Unit testing is a recurring theme for me these last weeks; between talking about Stackoverflow and other forums and the tests that I write for two ongoing projects, I asked a few questions about the actual cost of the unit tests.
This is especially an article by Thomas Brandt (German: “TDD in der (my) Practice - wish and reality”) that made me think seriously. Brandt describes in his article quite well indeed this gulf between theory and practice of Test Driven Development. Point blank, Rather, it adheres to the principles of TDD;
I must first say that Test Driven Development, especially the principle of "first test", is a rather “sexy” develop. It can certainly improve the software architecture and prevents us from doing certain (small) errors.
— Relatively free translation of about T. Brandt
He therefore considers TDD as a powerful tool – at least from a purely academic. But the immediate result is a doubt;
The question is simply: at what price?
As mentioned, except T. Brandt and I, many other people seem to ask, and the most frequently asked question is as follows: Is that the use of unit tests does she really better software, and is that efforts to invest are they realistic?
Condensed, the question boils down to a simple:
It cost me how much the unit tests?
Often the question involves, that he who raises think unit tests are too expensive to apply consistently. I remember a discussion I had about the value of a total test coverage beyond the theoretical ideal. Reported efforts to provide I said “not” at the time.
As of today I think all these questions are asked simply evil, because it is not know the cost of unit testing is important, more:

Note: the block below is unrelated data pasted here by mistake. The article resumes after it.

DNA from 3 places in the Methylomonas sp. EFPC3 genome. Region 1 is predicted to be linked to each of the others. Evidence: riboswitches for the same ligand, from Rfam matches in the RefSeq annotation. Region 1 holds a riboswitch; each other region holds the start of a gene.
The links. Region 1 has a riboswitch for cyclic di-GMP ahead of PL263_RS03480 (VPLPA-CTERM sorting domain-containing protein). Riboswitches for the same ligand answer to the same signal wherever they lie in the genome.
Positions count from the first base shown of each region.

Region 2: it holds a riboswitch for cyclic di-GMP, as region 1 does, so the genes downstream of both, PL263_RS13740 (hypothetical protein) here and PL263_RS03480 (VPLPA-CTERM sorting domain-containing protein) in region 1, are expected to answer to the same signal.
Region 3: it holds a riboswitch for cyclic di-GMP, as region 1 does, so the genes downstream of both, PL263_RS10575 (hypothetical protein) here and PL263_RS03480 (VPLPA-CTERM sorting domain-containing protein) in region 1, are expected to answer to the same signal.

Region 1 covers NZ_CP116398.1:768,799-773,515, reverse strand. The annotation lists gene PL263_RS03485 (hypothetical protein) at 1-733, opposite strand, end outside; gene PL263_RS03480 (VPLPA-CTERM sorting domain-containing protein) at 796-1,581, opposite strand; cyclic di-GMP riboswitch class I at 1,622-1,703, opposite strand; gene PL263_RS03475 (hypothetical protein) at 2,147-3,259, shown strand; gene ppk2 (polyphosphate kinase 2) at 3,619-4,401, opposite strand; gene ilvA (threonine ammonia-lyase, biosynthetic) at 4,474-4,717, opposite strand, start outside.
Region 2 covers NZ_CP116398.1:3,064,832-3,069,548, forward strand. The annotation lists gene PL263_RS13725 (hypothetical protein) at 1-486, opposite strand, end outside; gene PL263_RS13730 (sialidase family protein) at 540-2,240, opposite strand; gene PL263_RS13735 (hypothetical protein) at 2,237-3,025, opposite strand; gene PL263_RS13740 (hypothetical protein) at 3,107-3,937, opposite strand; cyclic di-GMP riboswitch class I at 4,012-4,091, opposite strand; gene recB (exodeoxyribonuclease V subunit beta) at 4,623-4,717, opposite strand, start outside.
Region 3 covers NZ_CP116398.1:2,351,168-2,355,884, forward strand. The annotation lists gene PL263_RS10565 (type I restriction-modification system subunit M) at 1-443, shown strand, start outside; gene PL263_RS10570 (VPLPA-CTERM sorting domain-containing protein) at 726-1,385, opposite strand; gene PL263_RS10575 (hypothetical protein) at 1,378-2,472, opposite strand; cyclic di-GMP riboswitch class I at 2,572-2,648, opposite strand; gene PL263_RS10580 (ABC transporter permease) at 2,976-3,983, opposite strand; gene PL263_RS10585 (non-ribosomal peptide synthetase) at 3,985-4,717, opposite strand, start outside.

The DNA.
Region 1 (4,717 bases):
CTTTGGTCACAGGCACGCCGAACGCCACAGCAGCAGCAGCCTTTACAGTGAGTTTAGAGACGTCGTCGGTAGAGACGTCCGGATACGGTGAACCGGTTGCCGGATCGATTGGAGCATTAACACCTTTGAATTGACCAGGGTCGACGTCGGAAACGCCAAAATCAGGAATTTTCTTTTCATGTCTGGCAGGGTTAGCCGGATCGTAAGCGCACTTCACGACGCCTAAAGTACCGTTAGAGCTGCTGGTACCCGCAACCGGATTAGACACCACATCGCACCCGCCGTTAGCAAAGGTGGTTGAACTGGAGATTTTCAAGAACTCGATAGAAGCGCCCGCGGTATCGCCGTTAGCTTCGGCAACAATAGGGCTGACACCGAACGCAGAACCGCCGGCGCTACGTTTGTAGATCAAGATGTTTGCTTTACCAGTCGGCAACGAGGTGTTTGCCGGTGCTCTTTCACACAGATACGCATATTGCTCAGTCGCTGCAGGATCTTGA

How do I pay the omission of unit tests?
And here is my answer, illustrated using a concrete example;
One of my current projects include a large number of distributed components. I discovered an error in the draft, which forced me to refactor both classes. All took me about 1 hour. Launch unit tests? About 30 second. 30 seconds, I discovered that some behaviors were not as originally planned. It took me about 20 minutes for corrections. Writing tests cost me about 45min.
The balance sheet is about two hours.
Without unit tests, I probably would not notice some of the errors immediately. I would have had 1 time refactoring, over a more or less determinable, certainly spread over several days, to correct the problems go unnoticed when changing. The probability that this time goes well beyond an hour is relatively high (debug “hand”, recreate conditions in multi-threaded apps etc.…).
For my part, I find that to calculate a defined time (having tests covering a realistic part of the software – not 100%) more interesting is that navigation in the dark as practiced.